Although he comes with friendly intentions, the Monster is treated violently and with contempt, essentially being forced into his alienation to survive and becoming the “monster” he is already thought of as a result. The Monster’s actions are a response to the treatment he has received from others, everyday villagers and Victor alike. With little known about his origins and no way to explain himself, there is no hope for the Monster to assimilate himself. This is present in other characters of the novel as well, for example, Richard Walton, who has self-alienated in order to gain distinction and knowledge. The Monsters origins and appearance develop these themes of alienation throughout the novel, themes that are further developed by other characters and play an important role in delivering the message of
Moreover, when he “looked around, he saw and heard of none like [himself]. Was I then a monster, a blot upon the earth, from which all men fled, and whom all men disowned” (138). Through the knowledge he acquired from spying in on the Felix family, he gained the understanding that his grotesque look doomed him to be marginalized within human society; therefore, his understanding of human history destined himself to be a monster. Although, this self-realization of a monster identity plays a huge role in the general plot and character development of Frankenstein’s Monster, it hints at a subtler interpretation of the nature of knowledge.
After the birth of Victor’s creature, he realizes that his creation was abnormally strong and potentially dangerous. With this strength, Victor becomes scared and wants his creation dead. Victor’s creation, like all other beings, have feelings and emotions like that of an infant. He needs love and someone to teach him as one would a child. When Victor tries to kill his creature-like “Son”, the creature runs away where he is then sought after as a threat to society rather than someone looking for a companion.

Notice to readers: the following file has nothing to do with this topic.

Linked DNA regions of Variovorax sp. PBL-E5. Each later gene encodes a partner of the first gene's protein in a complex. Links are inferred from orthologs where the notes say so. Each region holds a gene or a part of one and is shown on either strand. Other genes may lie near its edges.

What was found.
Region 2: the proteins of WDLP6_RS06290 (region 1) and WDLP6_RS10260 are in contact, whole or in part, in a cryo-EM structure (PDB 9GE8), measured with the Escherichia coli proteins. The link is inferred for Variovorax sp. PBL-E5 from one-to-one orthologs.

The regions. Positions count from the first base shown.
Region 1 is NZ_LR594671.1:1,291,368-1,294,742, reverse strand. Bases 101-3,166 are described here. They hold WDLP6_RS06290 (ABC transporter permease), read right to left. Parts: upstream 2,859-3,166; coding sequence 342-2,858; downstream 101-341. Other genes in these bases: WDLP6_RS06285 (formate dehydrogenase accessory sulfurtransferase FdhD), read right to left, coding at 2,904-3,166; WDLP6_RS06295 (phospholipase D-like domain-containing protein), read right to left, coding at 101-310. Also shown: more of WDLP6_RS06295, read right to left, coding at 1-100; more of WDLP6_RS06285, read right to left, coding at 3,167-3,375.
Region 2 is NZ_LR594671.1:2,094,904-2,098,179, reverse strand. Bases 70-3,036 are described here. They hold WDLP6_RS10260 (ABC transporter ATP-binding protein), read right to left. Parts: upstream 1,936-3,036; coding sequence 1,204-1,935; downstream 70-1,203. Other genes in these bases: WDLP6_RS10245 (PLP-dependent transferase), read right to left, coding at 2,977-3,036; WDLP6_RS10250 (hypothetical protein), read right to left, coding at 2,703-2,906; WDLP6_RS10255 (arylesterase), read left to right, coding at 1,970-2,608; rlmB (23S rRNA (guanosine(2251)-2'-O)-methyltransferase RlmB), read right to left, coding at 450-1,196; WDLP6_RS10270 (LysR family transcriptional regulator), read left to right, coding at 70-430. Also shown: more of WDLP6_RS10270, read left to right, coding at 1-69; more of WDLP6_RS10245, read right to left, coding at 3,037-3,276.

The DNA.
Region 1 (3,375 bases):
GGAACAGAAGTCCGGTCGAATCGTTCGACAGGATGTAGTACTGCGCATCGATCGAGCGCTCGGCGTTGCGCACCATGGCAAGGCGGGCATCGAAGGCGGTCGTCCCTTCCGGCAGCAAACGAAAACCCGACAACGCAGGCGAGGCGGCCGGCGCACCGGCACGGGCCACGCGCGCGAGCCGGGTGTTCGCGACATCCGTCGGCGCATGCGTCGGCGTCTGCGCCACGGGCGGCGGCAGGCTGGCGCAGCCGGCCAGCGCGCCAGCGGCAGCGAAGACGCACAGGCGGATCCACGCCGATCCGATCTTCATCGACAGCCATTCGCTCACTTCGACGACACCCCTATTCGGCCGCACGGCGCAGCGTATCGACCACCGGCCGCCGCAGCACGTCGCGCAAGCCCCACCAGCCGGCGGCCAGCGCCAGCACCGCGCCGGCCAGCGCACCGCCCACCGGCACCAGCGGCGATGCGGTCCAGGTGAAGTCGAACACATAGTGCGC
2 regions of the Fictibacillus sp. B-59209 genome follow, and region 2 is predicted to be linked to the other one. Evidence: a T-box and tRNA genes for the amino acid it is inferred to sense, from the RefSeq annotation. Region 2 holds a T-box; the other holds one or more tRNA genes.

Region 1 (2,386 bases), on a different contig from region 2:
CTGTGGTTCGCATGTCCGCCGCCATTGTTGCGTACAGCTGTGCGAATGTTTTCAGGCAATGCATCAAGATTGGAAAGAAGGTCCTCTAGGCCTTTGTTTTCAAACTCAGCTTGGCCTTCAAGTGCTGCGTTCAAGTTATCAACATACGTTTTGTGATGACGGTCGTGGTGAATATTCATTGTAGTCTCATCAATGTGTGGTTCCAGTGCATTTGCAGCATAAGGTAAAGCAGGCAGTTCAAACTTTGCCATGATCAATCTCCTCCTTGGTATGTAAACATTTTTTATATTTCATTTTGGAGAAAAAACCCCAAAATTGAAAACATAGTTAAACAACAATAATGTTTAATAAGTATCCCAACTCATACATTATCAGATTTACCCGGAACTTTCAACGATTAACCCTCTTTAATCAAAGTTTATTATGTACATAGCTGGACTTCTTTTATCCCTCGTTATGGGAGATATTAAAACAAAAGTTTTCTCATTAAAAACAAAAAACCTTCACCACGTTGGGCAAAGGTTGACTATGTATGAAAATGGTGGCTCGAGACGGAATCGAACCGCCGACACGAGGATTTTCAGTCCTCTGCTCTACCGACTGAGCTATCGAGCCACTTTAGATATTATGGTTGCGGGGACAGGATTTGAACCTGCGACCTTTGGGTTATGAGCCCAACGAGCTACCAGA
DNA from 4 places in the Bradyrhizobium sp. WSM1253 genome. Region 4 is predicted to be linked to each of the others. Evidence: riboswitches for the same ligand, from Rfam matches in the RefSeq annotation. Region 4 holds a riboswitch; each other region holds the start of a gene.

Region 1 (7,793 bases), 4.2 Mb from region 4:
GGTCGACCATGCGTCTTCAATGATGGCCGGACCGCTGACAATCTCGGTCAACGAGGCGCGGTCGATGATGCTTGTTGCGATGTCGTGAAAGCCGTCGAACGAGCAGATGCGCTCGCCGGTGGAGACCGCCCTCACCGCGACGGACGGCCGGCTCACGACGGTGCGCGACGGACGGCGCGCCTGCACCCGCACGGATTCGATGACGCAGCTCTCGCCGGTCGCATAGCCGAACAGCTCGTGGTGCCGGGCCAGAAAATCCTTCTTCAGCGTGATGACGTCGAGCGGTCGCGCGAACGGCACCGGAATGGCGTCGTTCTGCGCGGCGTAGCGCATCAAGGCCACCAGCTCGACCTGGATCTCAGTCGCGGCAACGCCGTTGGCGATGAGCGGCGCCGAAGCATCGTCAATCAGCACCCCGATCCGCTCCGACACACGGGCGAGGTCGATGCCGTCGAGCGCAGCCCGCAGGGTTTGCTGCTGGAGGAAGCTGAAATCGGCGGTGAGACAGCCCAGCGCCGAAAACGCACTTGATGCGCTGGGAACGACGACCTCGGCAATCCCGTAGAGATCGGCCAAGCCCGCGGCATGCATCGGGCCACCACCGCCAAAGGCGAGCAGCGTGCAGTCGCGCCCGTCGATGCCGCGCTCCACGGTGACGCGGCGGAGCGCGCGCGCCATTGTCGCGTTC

The need and mutual respect for love and companionship is what truly makes one human. In the book Frankenstein it is seen from the first time Victor brings his monster to life that he has no compassion or attachment towards him. In fact, he abandons him out of fear. Throughout the story the monster feels a lack of affection, not only from Victor but from the other people he meets and wants to make friends with, leaving him in misery. Due to persistent abandonment and apathy, the monster sought out revenge and committed treacherous acts of violence.
Enraged by the fact, Victor’s creation begins to have little regard for the people around him, especially those who reject him. Taking this into account, Victor’s scientific breakthrough puts the people of his community in danger. This is evident the monster despises all humans when he says,“I declared everlasting war against the species, and, more than all, against him who had formed me, and sent me forth to this insupportable
This quote said by Frankenstein, gave proof that he believed that the monster he created, was pointless. Also, the monster 's appearance leads many to believe that its behavior is immoral and ruthless. One of the most memorable reactions from the book is the reaction of the old man in the hut. "...perceiving me [the monster] shrieked loudly, and quitting the hut, ran across the fields with a speed of which his debilitated form hardly seemed capable." The man ran because he believed that the monster was about to hurt him, from the monster 's gruesome appearance, the man automatically assumed the monster was evil.